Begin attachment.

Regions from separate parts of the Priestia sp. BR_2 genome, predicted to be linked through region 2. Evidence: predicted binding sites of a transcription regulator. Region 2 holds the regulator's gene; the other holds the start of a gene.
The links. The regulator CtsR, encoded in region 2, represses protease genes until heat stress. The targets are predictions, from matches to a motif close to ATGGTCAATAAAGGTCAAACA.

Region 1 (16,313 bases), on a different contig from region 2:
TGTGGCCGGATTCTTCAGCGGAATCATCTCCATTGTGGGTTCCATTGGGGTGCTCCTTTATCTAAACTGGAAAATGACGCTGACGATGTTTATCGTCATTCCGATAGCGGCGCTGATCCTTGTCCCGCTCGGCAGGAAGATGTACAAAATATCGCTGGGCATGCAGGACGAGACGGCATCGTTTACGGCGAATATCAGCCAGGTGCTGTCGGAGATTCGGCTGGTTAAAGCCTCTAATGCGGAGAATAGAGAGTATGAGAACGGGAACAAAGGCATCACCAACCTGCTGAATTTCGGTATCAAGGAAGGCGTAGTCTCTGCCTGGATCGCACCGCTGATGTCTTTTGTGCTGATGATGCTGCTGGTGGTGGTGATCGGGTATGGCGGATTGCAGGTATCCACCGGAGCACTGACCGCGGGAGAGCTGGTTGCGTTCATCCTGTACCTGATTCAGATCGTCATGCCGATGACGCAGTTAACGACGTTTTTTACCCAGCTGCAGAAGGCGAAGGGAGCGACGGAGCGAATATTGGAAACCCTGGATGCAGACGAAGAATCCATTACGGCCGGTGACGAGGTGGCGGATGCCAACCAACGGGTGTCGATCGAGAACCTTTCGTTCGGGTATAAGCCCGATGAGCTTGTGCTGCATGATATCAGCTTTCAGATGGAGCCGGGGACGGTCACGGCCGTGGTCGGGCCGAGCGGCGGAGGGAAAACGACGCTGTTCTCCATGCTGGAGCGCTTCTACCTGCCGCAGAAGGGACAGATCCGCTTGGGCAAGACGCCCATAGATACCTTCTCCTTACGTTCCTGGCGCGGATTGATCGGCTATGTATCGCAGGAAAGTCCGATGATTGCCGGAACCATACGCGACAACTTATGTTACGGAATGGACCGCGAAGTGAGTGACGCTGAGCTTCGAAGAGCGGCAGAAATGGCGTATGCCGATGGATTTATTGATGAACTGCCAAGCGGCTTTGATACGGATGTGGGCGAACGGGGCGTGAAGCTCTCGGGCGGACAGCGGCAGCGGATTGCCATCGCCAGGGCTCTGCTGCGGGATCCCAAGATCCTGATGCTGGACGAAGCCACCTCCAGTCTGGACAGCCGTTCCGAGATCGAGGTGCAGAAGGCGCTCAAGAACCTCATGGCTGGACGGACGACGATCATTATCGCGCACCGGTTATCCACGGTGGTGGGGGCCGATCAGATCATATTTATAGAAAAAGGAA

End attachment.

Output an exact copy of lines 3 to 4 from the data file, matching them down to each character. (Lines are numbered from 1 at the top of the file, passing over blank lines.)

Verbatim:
Region 1 (16,313 bases), on a different contig from region 2:
TGTGGCCGGATTCTTCAGCGGAATCATCTCCATTGTGGGTTCCATTGGGGTGCTCCTTTATCTAAACTGGAAAATGACGCTGACGATGTTTATCGTCATTCCGATAGCGGCGCTGATCCTTGTCCCGCTCGGCAGGAAGATGTACAAAATATCGCTGGGCATGCAGGACGAGACGGCATCGTTTACGGCGAATATCAGCCAGGTGCTGTCGGAGATTCGGCTGGTTAAAGCCTCTAATGCGGAGAATAGAGAGTATGAGAACGGGAACAAAGGCATCACCAACCTGCTGAATTTCGGTATCAAGGAAGGCGTAGTCTCTGCCTGGATCGCACCGCTGATGTCTTTTGTGCTGATGATGCTGCTGGTGGTGGTGATCGGGTATGGCGGATTGCAGGTATCCACCGGAGCACTGACCGCGGGAGAGCTGGTTGCGTTCATCCTGTACCTGATTCAGATCGTCATGCCGATGACGCAGTTAACGACGTTTTTTACCCAGCTGCAGAAGGCGAAGGGAGCGACGGAGCGAATATTGGAAACCCTGGATGCAGACGAAGAATCCATTACGGCCGGTGACGAGGTGGCGGATGCCAACCAACGGGTGTCGATCGAGAACCTTTCGTTCGGGTATAAGCCCGATGAGCTTGTGCTGCATGATATCAGCTTTCAGATGGAGCCGGGGACGGTCACGGCCGTGGTCGGGCCGAGCGGCGGAGGGAAAACGACGCTGTTCTCCATGCTGGAGCGCTTCTACCTGCCGCAGAAGGGACAGATCCGCTTGGGCAAGACGCCCATAGATACCTTCTCCTTACGTTCCTGGCGCGGATTGATCGGCTATGTATCGCAGGAAAGTCCGATGATTGCCGGAACCATACGCGACAACTTATGTTACGGAATGGACCGCGAAGTGAGTGACGCTGAGCTTCGAAGAGCGGCAGAAATGGCGTATGCCGATGGATTTATTGATGAACTGCCAAGCGGCTTTGATACGGATGTGGGCGAACGGGGCGTGAAGCTCTCGGGCGGACAGCGGCAGCGGATTGCCATCGCCAGGGCTCTGCTGCGGGATCCCAAGATCCTGATGCTGGACGAAGCCACCTCCAGTCTGGACAGCCGTTCCGAGATCGAGGTGCAGAAGGCGCTCAAGAACCTCATGGCTGGACGGACGACGATCATTATCGCGCACCGGTTATCCACGGTGGTGGGGGCCGATCAGATCATATTTATAGAAAAAGGAA